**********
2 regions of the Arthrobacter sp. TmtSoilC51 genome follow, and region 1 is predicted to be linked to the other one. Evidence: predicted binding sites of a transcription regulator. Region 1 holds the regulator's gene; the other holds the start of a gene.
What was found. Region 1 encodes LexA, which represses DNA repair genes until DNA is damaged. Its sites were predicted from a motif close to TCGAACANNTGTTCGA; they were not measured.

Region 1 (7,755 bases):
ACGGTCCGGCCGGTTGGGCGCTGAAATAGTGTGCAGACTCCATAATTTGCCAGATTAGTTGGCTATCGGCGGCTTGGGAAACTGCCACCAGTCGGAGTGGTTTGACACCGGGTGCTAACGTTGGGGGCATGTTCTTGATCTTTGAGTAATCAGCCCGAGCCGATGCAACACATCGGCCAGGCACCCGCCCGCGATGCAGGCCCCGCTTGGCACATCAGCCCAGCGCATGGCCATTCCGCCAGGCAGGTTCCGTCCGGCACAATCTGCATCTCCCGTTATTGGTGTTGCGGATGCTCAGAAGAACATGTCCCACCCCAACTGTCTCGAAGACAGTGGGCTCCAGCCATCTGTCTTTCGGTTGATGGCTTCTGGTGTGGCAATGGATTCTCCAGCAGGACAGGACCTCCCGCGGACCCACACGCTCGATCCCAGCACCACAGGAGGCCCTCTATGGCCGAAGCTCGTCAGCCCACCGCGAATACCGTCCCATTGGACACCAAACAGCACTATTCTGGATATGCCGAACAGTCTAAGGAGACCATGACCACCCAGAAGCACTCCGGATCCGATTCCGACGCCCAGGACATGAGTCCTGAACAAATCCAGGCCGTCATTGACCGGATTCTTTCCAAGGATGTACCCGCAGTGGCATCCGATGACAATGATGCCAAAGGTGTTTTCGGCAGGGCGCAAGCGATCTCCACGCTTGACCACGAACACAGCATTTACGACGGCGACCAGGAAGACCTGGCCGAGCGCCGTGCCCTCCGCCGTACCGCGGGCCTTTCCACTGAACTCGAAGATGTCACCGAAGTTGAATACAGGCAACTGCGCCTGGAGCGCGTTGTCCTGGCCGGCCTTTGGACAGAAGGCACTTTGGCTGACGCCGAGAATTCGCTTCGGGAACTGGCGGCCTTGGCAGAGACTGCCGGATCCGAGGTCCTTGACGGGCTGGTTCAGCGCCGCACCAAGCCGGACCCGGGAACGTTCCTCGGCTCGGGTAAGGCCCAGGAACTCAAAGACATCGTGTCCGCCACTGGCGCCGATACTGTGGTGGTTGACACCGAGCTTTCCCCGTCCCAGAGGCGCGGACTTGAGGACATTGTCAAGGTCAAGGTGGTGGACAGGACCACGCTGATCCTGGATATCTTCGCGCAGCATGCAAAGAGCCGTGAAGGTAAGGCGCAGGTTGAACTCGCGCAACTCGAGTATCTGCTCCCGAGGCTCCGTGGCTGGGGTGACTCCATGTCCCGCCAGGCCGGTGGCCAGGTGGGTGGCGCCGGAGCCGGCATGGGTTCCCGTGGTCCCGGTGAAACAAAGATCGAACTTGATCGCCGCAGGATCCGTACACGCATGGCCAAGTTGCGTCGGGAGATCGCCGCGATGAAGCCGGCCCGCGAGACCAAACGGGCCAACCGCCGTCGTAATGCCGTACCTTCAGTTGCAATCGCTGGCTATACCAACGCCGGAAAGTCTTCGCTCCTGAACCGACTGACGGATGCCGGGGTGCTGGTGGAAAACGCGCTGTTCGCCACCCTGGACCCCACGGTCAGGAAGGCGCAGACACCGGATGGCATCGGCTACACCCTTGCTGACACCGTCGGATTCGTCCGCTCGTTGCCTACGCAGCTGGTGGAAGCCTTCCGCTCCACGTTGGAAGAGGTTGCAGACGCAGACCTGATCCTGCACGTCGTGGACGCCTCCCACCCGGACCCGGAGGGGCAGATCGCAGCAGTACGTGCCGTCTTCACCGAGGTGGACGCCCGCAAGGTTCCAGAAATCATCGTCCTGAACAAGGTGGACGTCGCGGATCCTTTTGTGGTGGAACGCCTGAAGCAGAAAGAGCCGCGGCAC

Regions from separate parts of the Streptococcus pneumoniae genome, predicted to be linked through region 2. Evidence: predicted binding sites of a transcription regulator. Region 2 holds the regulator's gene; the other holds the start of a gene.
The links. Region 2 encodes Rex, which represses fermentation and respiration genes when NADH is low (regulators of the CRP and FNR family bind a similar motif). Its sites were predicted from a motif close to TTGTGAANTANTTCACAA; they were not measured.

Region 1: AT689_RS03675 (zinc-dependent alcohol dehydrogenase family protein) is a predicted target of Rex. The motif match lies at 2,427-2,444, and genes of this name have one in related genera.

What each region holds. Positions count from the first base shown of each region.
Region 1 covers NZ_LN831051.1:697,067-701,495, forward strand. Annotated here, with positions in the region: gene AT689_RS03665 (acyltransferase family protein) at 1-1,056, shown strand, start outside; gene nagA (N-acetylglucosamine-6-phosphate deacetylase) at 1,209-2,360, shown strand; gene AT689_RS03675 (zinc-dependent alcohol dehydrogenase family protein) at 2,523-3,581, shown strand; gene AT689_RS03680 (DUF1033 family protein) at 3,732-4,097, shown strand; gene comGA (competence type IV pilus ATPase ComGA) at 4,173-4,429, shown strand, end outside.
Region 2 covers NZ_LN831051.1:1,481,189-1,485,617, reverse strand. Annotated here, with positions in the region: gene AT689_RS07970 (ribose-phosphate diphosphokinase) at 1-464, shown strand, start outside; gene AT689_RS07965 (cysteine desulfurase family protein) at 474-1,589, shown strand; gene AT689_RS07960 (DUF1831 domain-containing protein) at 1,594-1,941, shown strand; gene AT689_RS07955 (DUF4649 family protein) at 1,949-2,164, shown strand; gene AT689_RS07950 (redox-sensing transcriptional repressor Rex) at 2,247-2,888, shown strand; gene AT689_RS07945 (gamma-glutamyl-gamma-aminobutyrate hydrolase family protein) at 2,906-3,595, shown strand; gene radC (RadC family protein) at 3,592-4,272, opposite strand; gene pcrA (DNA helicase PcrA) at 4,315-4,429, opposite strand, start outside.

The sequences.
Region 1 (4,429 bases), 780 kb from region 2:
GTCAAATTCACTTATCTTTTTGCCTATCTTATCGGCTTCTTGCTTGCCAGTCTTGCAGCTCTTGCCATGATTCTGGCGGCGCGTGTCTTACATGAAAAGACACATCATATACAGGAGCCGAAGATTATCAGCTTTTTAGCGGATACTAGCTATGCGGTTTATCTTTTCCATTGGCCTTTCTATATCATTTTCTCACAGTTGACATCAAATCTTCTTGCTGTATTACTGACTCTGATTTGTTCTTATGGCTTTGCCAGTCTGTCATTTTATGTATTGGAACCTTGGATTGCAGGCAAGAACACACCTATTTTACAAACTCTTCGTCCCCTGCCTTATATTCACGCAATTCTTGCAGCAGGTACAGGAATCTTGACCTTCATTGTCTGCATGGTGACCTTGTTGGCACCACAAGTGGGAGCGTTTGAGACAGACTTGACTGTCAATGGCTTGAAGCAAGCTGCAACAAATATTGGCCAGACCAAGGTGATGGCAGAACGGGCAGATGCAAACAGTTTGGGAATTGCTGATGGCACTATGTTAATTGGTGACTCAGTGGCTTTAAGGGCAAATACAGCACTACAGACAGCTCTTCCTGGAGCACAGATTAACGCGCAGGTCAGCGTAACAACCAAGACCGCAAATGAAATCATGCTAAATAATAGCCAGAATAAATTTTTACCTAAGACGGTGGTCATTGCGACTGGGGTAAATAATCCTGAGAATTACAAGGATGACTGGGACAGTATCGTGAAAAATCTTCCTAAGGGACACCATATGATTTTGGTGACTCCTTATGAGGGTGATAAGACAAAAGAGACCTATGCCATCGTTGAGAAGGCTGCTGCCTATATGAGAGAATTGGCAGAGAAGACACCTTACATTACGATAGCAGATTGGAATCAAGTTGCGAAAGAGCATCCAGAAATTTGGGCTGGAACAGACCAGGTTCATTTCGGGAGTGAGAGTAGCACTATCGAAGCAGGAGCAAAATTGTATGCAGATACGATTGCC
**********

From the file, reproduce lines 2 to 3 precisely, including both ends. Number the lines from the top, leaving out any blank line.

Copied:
What was found. Region 1 encodes LexA, which represses DNA repair genes until DNA is damaged. Its sites were predicted from a motif close to TCGAACANNTGTTCGA; they were not measured.

Region 1 (7,755 bases):